University of Tennessee Researchers Predict Slow Economic Growth

Monday, November 5, 2012, Vol. 127, No. 216

KNOXVILLE (AP) – University of Tennessee researchers are predicting modest economic gains for the state through the first half of 2013, but they say significant economic improvement is still a year or two away.

That's according to UT's fall 2012 Business and Economic Outlook released this week by the school's Center for Business and Economic Research.

CBER Associate Director Matt Murray, the report's author, told The Knoxville News Sentinel in an interview that an increase in residential building permits and rising home prices are signs of a strengthening housing market that could have broad implications for the overall economy.

"That could be a real game changer," he said.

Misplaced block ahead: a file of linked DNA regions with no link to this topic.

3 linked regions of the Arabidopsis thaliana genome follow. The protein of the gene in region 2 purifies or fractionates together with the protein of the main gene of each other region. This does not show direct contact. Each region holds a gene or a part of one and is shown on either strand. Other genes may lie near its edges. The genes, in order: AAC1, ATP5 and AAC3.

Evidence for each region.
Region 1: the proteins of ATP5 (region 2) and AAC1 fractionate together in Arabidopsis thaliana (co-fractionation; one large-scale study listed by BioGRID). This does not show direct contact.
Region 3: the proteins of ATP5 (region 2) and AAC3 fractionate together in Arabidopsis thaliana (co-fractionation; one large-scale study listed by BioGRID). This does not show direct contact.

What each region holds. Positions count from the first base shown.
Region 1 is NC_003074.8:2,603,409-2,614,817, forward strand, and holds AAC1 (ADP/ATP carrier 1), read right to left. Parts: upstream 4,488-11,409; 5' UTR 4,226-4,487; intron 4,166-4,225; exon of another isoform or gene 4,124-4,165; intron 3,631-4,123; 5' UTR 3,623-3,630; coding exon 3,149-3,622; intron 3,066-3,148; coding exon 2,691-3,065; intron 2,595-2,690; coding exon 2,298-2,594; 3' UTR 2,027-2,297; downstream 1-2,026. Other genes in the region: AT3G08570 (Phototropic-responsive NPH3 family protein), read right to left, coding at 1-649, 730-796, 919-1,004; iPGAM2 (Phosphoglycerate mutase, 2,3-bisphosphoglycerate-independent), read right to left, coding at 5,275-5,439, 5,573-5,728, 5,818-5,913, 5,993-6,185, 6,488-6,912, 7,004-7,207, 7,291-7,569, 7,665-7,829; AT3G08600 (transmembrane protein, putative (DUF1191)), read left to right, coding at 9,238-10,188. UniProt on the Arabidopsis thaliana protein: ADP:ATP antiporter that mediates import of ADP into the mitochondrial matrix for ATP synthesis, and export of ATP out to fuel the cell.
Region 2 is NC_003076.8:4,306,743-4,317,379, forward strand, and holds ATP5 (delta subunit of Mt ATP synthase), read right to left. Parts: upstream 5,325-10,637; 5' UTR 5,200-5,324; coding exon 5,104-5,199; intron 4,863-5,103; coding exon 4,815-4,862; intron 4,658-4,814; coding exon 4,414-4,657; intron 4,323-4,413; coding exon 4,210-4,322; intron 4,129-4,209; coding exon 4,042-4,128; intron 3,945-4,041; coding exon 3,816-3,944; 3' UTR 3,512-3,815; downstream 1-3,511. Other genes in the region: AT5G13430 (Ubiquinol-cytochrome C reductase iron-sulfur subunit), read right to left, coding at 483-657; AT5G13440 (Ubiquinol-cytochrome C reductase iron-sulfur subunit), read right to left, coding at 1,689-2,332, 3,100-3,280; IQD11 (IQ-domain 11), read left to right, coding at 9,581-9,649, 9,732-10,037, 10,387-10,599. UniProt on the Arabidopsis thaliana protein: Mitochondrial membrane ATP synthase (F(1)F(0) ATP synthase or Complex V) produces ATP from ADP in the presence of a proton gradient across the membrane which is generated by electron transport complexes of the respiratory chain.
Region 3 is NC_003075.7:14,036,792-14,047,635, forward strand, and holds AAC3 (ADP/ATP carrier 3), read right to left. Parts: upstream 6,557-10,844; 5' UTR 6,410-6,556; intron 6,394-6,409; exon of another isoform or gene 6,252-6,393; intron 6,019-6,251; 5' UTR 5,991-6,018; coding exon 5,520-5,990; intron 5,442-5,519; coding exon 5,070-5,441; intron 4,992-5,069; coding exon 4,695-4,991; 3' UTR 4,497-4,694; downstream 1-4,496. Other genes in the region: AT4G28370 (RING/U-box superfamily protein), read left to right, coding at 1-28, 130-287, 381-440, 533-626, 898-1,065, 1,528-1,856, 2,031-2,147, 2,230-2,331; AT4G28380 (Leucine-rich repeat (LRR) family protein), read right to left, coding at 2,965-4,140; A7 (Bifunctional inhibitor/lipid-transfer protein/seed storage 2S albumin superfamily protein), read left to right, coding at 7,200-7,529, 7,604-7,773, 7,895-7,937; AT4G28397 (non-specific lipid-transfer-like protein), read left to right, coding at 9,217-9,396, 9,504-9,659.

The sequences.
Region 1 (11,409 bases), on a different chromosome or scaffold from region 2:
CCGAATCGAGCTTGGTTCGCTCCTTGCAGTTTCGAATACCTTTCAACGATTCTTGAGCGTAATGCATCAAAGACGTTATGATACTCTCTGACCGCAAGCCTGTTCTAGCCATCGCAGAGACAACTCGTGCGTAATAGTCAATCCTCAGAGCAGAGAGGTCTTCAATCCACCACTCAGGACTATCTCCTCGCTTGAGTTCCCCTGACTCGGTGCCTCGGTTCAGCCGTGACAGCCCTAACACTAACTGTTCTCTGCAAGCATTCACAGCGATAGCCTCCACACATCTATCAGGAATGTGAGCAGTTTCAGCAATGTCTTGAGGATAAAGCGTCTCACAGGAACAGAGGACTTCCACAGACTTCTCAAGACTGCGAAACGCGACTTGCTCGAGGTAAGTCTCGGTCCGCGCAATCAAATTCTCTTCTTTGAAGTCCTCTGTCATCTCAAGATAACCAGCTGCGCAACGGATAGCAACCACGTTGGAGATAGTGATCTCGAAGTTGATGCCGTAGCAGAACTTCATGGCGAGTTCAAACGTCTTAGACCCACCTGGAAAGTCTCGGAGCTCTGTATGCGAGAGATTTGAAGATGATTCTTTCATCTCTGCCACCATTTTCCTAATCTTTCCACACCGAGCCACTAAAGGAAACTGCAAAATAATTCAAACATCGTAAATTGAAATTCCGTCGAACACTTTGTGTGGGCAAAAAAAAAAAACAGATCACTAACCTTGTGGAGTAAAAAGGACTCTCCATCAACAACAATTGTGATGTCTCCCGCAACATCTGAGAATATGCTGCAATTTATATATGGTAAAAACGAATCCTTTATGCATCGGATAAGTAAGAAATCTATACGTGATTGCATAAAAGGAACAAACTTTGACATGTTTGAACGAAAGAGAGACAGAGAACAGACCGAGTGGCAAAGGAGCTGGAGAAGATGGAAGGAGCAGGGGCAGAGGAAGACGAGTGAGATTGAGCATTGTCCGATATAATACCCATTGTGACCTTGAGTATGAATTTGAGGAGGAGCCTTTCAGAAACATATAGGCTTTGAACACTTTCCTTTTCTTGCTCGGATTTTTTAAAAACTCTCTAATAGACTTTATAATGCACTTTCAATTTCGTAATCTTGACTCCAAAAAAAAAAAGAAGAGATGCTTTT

The state unemployment rate is expected to average 8.2 percent this year, down from 9.2 percent in 2011.

Taxable sales are expected to rise 5.9 percent this year.

Also, most sectors show prospects for job growth in 2012 and 2013, the report found. Nonfarm jobs should increase 1.6 percent this year and 1.4 percent next year, with the strongest growth in the natural resources and mining sectors. Construction jobs should also see growth as the housing sector improves.

Tennessee's economic expansion was strong in the first quarter of 2012 but then slowed sharply, in part due to the European debt crisis, the report said. Since then, the presidential election and threat of severe federal budget cuts in early 2013 – often called the fiscal cliff – have also injected a measure of uncertainty into the recovery. But increased auto sales and continued improvement in the housing market are encouraging signs.

"The good news is the expansion, the recovery continues to take place," Murray said. "We expect to see growth accelerate in 2013 as we resolve the fiscal cliff here in the U.S."

Information from: The Knoxville News Sentinel,

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